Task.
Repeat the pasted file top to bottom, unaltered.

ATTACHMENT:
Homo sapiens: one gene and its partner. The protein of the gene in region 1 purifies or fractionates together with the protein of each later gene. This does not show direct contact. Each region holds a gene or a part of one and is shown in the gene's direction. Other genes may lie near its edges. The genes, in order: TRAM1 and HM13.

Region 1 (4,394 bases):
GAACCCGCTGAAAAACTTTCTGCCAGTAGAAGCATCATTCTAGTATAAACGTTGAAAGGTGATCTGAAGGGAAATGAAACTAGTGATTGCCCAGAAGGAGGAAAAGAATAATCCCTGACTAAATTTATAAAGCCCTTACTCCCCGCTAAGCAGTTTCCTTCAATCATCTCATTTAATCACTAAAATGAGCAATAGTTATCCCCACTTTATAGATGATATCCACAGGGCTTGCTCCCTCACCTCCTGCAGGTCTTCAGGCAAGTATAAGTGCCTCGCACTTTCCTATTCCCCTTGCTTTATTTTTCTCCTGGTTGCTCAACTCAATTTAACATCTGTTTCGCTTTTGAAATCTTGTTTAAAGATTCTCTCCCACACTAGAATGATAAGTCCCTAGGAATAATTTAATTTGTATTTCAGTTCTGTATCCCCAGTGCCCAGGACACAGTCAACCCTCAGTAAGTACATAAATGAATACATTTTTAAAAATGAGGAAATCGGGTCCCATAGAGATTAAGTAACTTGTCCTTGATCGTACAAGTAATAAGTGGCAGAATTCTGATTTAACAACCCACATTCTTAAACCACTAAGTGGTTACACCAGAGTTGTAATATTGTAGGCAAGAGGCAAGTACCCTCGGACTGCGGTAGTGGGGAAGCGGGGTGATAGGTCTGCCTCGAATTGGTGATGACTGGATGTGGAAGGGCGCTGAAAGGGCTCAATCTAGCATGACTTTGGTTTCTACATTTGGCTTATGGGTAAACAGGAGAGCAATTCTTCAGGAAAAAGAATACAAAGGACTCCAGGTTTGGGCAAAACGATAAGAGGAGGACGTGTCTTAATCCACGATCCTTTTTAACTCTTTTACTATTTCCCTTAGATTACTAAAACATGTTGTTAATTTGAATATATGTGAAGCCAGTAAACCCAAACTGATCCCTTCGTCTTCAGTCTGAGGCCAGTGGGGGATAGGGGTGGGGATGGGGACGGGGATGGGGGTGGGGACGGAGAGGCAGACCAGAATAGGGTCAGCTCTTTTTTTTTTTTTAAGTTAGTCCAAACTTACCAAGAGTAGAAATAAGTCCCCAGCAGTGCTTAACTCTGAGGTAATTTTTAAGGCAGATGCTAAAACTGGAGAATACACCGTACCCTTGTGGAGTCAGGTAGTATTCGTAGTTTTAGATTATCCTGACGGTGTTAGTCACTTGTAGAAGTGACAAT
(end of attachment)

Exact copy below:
Homo sapiens: one gene and its partner. The protein of the gene in region 1 purifies or fractionates together with the protein of each later gene. This does not show direct contact. Each region holds a gene or a part of one and is shown in the gene's direction. Other genes may lie near its edges. The genes, in order: TRAM1 and HM13.

Region 1 (4,394 bases):
GAACCCGCTGAAAAACTTTCTGCCAGTAGAAGCATCATTCTAGTATAAACGTTGAAAGGTGATCTGAAGGGAAATGAAACTAGTGATTGCCCAGAAGGAGGAAAAGAATAATCCCTGACTAAATTTATAAAGCCCTTACTCCCCGCTAAGCAGTTTCCTTCAATCATCTCATTTAATCACTAAAATGAGCAATAGTTATCCCCACTTTATAGATGATATCCACAGGGCTTGCTCCCTCACCTCCTGCAGGTCTTCAGGCAAGTATAAGTGCCTCGCACTTTCCTATTCCCCTTGCTTTATTTTTCTCCTGGTTGCTCAACTCAATTTAACATCTGTTTCGCTTTTGAAATCTTGTTTAAAGATTCTCTCCCACACTAGAATGATAAGTCCCTAGGAATAATTTAATTTGTATTTCAGTTCTGTATCCCCAGTGCCCAGGACACAGTCAACCCTCAGTAAGTACATAAATGAATACATTTTTAAAAATGAGGAAATCGGGTCCCATAGAGATTAAGTAACTTGTCCTTGATCGTACAAGTAATAAGTGGCAGAATTCTGATTTAACAACCCACATTCTTAAACCACTAAGTGGTTACACCAGAGTTGTAATATTGTAGGCAAGAGGCAAGTACCCTCGGACTGCGGTAGTGGGGAAGCGGGGTGATAGGTCTGCCTCGAATTGGTGATGACTGGATGTGGAAGGGCGCTGAAAGGGCTCAATCTAGCATGACTTTGGTTTCTACATTTGGCTTATGGGTAAACAGGAGAGCAATTCTTCAGGAAAAAGAATACAAAGGACTCCAGGTTTGGGCAAAACGATAAGAGGAGGACGTGTCTTAATCCACGATCCTTTTTAACTCTTTTACTATTTCCCTTAGATTACTAAAACATGTTGTTAATTTGAATATATGTGAAGCCAGTAAACCCAAACTGATCCCTTCGTCTTCAGTCTGAGGCCAGTGGGGGATAGGGGTGGGGATGGGGACGGGGATGGGGGTGGGGACGGAGAGGCAGACCAGAATAGGGTCAGCTCTTTTTTTTTTTTTAAGTTAGTCCAAACTTACCAAGAGTAGAAATAAGTCCCCAGCAGTGCTTAACTCTGAGGTAATTTTTAAGGCAGATGCTAAAACTGGAGAATACACCGTACCCTTGTGGAGTCAGGTAGTATTCGTAGTTTTAGATTATCCTGACGGTGTTAGTCACTTGTAGAAGTGACAAT